The veteran talent pool, like any other job seeker segment, is populated with a certain percentage of individuals with disabilities. So how do you interview a veteran with a disability?

I received an inquiry the other day where the recruiter stated that she had received a resume from a military veteran with excellent qualifications for the position she was trying to fill.  When it came time to schedule the interview, the veteran indicated that he was deaf and asked if the interview could be conducted over email versus over the phone.  The recruiter wanted to know what else she could do to make the interview a success.

First, I applaud the fact that she did not let a stated veteran disability dissuade her from considering an applicant.  I quickly referred her to one of my favorite resources – the Job Accommodation Network (JAN).  You can search its accommodations database for the particular situation you are facing and then by the particular limitation you are trying to address and you will see a list of accommodations that could be made.  The best part about JAN is its consultants are available (at NO CHARGE to employers) to answer any additional questions you may have.  You can reach the consultants by phone, email or live chat.

Another resource for this specific situation is the Rochester Institute of Technology’s National Technical Institute for the Deaf.  It has a Center on Employment which specifically addresses how to interview someone who is hard of hearing and how to make accommodations after the hire.

Here are a few additional resources:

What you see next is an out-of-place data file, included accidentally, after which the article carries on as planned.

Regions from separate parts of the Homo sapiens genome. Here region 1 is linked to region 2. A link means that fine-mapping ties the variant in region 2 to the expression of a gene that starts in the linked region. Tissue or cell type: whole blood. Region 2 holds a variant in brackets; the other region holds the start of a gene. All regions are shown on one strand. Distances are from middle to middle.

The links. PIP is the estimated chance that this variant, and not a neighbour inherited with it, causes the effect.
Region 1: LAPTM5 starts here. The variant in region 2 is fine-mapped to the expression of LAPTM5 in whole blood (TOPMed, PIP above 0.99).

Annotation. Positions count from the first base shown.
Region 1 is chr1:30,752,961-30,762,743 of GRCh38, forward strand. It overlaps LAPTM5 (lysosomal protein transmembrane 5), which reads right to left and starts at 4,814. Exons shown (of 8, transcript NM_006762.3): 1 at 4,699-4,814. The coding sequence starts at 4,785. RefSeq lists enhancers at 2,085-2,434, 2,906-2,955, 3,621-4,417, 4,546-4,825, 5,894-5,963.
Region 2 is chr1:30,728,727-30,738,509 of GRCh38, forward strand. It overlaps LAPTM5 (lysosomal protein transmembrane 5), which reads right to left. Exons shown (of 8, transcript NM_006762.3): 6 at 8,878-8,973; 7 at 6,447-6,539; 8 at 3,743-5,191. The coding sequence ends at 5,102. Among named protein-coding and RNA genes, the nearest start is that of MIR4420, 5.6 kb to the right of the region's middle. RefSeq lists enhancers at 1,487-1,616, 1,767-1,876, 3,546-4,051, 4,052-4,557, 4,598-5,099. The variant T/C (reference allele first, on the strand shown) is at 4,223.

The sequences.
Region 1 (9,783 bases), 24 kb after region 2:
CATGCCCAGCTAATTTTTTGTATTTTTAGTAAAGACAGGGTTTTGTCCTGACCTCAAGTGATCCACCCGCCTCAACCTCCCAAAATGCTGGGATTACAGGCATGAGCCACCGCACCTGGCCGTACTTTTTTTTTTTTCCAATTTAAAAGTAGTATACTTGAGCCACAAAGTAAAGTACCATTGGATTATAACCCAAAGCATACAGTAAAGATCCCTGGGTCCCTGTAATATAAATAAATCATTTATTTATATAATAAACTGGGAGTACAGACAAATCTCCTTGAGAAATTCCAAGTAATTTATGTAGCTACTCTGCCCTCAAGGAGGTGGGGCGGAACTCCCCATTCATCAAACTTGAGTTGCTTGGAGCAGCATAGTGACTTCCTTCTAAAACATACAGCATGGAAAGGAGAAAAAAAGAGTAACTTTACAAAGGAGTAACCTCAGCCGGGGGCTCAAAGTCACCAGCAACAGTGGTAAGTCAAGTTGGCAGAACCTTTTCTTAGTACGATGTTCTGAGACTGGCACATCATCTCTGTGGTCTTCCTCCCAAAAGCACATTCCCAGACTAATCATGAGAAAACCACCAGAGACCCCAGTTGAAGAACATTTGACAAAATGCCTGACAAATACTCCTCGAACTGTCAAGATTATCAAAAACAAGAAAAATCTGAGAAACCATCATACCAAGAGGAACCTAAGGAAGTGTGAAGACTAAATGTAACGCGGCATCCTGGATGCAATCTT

(If you can recommend other resources, please specify in the comment section and provide a link.)

One resource I would like to see (please contact me if you know of any) is one for interviewing persons with facial or other visible disfigurement.  We have veterans with disabilities who have burn scars and/or missing or severely damaged facial components.  The resources I have come across are for the person with the disfigurement preparing them to meet an employer.  There are discussions on whether to address the disfigurement before meeting the hiring manager (such as in the cover letter, or when scheduling the interview) or upon meeting the interviewer before sitting down (“In case you are wondering what happened to my face…”)  But the only advice I have seen for the employers is “Don’t stare”, “Don’t let it throw you for a loop” and “Don’t ask how they attained the disfigurement”.

Particularly with facial disfigurement, you may encounter someone whose speech is difficult to understand.  One approach would be to read up on how to interview people who stutter.   One piece of advice for HR from The Stuttering Foundation that I think would behoove us all to consider is that “people who stutter often have excellent communications skills. They should not be seen as deficient at verbal communication. Some people who stutter are very often qualified for and interested in positions requiring them to deal with members of the public on a daily basis.”  The same is true for persons with facial disfigurement.  Don’t assume they want to work away from public view.  I recently had the pleasure of meeting J.R. Martinez, a former Army Infantryman who was burned over 40% of his body in an IED explosion in Iraq in 2003.  He is now an actor on the TV show “All My Children” and a motivational speaker.   He is also featured in a documentary called “TRIAL BY FIRE: Lives Re-forged”.  Clearly, he is not someone who doesn’t want to be seen.